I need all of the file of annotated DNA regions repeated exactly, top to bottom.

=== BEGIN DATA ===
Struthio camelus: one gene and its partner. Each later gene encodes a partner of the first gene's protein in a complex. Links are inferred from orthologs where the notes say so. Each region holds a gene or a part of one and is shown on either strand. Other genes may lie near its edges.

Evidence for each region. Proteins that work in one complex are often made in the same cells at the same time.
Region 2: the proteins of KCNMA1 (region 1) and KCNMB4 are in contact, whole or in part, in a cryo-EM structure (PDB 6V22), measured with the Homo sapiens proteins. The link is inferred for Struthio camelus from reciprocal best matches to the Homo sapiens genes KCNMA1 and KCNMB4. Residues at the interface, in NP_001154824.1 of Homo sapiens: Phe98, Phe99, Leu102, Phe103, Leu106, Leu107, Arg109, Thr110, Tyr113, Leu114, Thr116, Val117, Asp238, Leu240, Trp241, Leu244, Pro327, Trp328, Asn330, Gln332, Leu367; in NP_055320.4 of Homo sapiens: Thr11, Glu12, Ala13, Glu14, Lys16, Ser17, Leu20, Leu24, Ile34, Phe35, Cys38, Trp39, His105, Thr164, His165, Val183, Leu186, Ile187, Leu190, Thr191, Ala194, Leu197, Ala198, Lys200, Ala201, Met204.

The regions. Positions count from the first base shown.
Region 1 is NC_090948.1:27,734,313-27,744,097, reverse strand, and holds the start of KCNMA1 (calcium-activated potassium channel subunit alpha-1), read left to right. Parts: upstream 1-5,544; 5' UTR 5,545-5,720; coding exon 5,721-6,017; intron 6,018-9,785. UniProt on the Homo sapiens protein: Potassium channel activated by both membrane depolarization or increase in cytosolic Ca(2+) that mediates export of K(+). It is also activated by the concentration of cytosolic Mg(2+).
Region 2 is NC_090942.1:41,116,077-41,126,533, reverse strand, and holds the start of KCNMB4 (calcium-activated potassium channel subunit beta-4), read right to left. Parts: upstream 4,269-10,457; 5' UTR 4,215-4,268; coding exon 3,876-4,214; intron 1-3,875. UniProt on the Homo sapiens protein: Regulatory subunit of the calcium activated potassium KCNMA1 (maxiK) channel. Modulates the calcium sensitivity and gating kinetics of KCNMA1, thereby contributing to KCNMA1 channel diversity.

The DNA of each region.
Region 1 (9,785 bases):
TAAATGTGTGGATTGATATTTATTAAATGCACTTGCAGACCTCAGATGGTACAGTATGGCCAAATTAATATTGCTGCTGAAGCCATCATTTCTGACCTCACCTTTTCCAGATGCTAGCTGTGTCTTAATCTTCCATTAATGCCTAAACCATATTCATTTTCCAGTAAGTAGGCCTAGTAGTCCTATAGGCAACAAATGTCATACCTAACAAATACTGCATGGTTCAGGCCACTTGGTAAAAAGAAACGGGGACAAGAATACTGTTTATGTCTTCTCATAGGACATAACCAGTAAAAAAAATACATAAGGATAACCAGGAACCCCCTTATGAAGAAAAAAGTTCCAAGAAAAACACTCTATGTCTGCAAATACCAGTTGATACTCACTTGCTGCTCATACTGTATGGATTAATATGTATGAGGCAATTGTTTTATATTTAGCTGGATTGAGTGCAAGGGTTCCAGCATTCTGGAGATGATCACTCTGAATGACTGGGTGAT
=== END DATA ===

Struthio camelus: one gene and its partner. Each later gene encodes a partner of the first gene's protein in a complex. Links are inferred from orthologs where the notes say so. Each region holds a gene or a part of one and is shown on either strand. Other genes may lie near its edges.

Evidence for each region. Proteins that work in one complex are often made in the same cells at the same time.
Region 2: the proteins of KCNMA1 (region 1) and KCNMB4 are in contact, whole or in part, in a cryo-EM structure (PDB 6V22), measured with the Homo sapiens proteins. The link is inferred for Struthio camelus from reciprocal best matches to the Homo sapiens genes KCNMA1 and KCNMB4. Residues at the interface, in NP_001154824.1 of Homo sapiens: Phe98, Phe99, Leu102, Phe103, Leu106, Leu107, Arg109, Thr110, Tyr113, Leu114, Thr116, Val117, Asp238, Leu240, Trp241, Leu244, Pro327, Trp328, Asn330, Gln332, Leu367; in NP_055320.4 of Homo sapiens: Thr11, Glu12, Ala13, Glu14, Lys16, Ser17, Leu20, Leu24, Ile34, Phe35, Cys38, Trp39, His105, Thr164, His165, Val183, Leu186, Ile187, Leu190, Thr191, Ala194, Leu197, Ala198, Lys200, Ala201, Met204.

The regions. Positions count from the first base shown.
Region 1 is NC_090948.1:27,734,313-27,744,097, reverse strand, and holds the start of KCNMA1 (calcium-activated potassium channel subunit alpha-1), read left to right. Parts: upstream 1-5,544; 5' UTR 5,545-5,720; coding exon 5,721-6,017; intron 6,018-9,785. UniProt on the Homo sapiens protein: Potassium channel activated by both membrane depolarization or increase in cytosolic Ca(2+) that mediates export of K(+). It is also activated by the concentration of cytosolic Mg(2+).
Region 2 is NC_090942.1:41,116,077-41,126,533, reverse strand, and holds the start of KCNMB4 (calcium-activated potassium channel subunit beta-4), read right to left. Parts: upstream 4,269-10,457; 5' UTR 4,215-4,268; coding exon 3,876-4,214; intron 1-3,875. UniProt on the Homo sapiens protein: Regulatory subunit of the calcium activated potassium KCNMA1 (maxiK) channel. Modulates the calcium sensitivity and gating kinetics of KCNMA1, thereby contributing to KCNMA1 channel diversity.

The DNA of each region.
Region 1 (9,785 bases):
TAAATGTGTGGATTGATATTTATTAAATGCACTTGCAGACCTCAGATGGTACAGTATGGCCAAATTAATATTGCTGCTGAAGCCATCATTTCTGACCTCACCTTTTCCAGATGCTAGCTGTGTCTTAATCTTCCATTAATGCCTAAACCATATTCATTTTCCAGTAAGTAGGCCTAGTAGTCCTATAGGCAACAAATGTCATACCTAACAAATACTGCATGGTTCAGGCCACTTGGTAAAAAGAAACGGGGACAAGAATACTGTTTATGTCTTCTCATAGGACATAACCAGTAAAAAAAATACATAAGGATAACCAGGAACCCCCTTATGAAGAAAAAAGTTCCAAGAAAAACACTCTATGTCTGCAAATACCAGTTGATACTCACTTGCTGCTCATACTGTATGGATTAATATGTATGAGGCAATTGTTTTATATTTAGCTGGATTGAGTGCAAGGGTTCCAGCATTCTGGAGATGATCACTCTGAATGACTGGGTGAT